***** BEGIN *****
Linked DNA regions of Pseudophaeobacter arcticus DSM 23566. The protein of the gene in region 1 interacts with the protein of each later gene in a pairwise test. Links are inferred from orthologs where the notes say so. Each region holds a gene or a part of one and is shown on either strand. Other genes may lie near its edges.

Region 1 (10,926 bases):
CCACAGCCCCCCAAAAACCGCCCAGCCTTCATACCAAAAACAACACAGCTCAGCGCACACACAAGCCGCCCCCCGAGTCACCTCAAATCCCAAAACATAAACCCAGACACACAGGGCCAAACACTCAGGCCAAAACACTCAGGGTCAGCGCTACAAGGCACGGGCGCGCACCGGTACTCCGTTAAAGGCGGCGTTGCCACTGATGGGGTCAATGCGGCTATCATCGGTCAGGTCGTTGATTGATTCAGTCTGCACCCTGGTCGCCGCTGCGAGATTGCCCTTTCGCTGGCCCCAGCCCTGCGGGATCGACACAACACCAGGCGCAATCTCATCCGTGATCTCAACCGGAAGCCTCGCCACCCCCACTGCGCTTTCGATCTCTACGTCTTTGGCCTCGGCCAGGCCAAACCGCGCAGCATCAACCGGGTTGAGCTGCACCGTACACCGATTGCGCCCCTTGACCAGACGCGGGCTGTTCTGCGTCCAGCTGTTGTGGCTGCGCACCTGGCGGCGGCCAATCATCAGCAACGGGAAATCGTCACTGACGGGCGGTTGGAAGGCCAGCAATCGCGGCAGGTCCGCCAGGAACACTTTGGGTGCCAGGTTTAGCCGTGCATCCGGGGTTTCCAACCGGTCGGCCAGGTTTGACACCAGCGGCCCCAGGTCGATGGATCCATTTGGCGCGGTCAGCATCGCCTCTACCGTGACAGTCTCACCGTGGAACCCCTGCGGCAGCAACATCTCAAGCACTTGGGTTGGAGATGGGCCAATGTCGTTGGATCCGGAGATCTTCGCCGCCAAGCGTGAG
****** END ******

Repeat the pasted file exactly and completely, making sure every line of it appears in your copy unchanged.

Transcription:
Linked DNA regions of Pseudophaeobacter arcticus DSM 23566. The protein of the gene in region 1 interacts with the protein of each later gene in a pairwise test. Links are inferred from orthologs where the notes say so. Each region holds a gene or a part of one and is shown on either strand. Other genes may lie near its edges.

Region 1 (10,926 bases):
CCACAGCCCCCCAAAAACCGCCCAGCCTTCATACCAAAAACAACACAGCTCAGCGCACACACAAGCCGCCCCCCGAGTCACCTCAAATCCCAAAACATAAACCCAGACACACAGGGCCAAACACTCAGGCCAAAACACTCAGGGTCAGCGCTACAAGGCACGGGCGCGCACCGGTACTCCGTTAAAGGCGGCGTTGCCACTGATGGGGTCAATGCGGCTATCATCGGTCAGGTCGTTGATTGATTCAGTCTGCACCCTGGTCGCCGCTGCGAGATTGCCCTTTCGCTGGCCCCAGCCCTGCGGGATCGACACAACACCAGGCGCAATCTCATCCGTGATCTCAACCGGAAGCCTCGCCACCCCCACTGCGCTTTCGATCTCTACGTCTTTGGCCTCGGCCAGGCCAAACCGCGCAGCATCAACCGGGTTGAGCTGCACCGTACACCGATTGCGCCCCTTGACCAGACGCGGGCTGTTCTGCGTCCAGCTGTTGTGGCTGCGCACCTGGCGGCGGCCAATCATCAGCAACGGGAAATCGTCACTGACGGGCGGTTGGAAGGCCAGCAATCGCGGCAGGTCCGCCAGGAACACTTTGGGTGCCAGGTTTAGCCGTGCATCCGGGGTTTCCAACCGGTCGGCCAGGTTTGACACCAGCGGCCCCAGGTCGATGGATCCATTTGGCGCGGTCAGCATCGCCTCTACCGTGACAGTCTCACCGTGGAACCCCTGCGGCAGCAACATCTCAAGCACTTGGGTTGGAGATGGGCCAATGTCGTTGGATCCGGAGATCTTCGCCGCCAAGCGTGAG